The more genuine-sounding vibe from the accounts of the Last Supper – when Jesus declared that that very night one of them would betray him – is the startling revelation that each of the disciples said “Oh, God, please don’t let it be me.” (or words to that effect.) They each knew it could have been any one of them. And they were right. Peter denied even knowing Jesus – the rest of them ran off, leaving Jesus to face the music. It could have been any one of them – it could be any one of us…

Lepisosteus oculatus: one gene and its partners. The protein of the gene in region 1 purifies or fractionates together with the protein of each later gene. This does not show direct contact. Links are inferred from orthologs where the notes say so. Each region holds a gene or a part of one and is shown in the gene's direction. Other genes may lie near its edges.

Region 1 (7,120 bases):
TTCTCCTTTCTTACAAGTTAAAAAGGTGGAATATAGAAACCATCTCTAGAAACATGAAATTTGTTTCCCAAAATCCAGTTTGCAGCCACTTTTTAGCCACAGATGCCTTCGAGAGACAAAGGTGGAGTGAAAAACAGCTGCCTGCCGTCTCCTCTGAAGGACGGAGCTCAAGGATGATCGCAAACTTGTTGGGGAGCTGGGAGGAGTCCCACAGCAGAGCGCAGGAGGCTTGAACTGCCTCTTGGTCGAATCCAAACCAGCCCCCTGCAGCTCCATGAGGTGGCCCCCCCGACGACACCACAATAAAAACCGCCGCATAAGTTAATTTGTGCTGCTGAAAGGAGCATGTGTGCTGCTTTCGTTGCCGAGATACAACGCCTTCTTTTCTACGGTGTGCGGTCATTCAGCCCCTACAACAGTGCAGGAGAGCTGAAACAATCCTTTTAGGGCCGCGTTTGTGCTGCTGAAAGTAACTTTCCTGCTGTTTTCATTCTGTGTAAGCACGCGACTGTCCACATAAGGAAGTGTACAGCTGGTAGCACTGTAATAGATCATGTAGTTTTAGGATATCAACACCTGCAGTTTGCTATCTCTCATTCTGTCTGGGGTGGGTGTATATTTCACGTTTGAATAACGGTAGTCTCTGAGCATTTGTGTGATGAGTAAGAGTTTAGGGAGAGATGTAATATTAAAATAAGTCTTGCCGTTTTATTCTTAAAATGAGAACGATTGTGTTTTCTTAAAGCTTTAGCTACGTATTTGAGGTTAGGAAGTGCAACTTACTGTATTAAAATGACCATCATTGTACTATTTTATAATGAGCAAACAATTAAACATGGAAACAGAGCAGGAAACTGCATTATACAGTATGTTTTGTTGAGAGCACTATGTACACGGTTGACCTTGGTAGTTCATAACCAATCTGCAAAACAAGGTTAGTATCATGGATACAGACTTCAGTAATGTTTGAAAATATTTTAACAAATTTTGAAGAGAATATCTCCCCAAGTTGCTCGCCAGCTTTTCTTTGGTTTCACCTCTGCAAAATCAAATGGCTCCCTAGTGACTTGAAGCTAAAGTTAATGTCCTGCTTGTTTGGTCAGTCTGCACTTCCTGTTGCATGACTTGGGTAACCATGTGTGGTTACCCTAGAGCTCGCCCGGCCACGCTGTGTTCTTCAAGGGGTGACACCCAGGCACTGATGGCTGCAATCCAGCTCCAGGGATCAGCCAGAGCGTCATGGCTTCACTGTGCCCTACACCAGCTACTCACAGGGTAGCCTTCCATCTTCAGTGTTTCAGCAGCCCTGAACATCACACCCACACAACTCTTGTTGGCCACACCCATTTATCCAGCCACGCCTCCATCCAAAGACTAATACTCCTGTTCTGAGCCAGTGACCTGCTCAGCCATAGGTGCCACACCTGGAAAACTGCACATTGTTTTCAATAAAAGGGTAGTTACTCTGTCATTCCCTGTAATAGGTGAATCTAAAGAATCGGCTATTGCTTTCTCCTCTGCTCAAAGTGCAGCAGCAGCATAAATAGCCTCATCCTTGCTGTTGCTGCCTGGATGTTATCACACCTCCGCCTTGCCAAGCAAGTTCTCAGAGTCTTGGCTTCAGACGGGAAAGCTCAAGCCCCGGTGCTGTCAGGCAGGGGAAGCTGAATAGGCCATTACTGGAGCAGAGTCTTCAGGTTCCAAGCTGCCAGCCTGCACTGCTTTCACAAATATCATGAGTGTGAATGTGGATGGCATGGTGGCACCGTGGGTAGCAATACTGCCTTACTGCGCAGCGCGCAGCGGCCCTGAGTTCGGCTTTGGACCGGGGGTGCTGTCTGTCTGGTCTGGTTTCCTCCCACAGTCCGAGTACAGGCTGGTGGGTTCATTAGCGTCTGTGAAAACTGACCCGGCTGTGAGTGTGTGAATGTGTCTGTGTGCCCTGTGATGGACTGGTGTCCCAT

So, Whistler’s haunting figure, swinging from a rope in a window not visible from inside, but only from the graveyard… I am glad it has finally found its place. Whistler’s window has the traitor dressed in Everyman’s clothing as he hangs at the end of a rope. His back is turned, with a shaft of light from heaven illuminating both his face in side-profile and the ill-gotten coins as they fall to the ground. Flowers spring up to mark the spot where they land. This is Judas redeemed. However terrible his sin of betrayal, it can still be forgiven.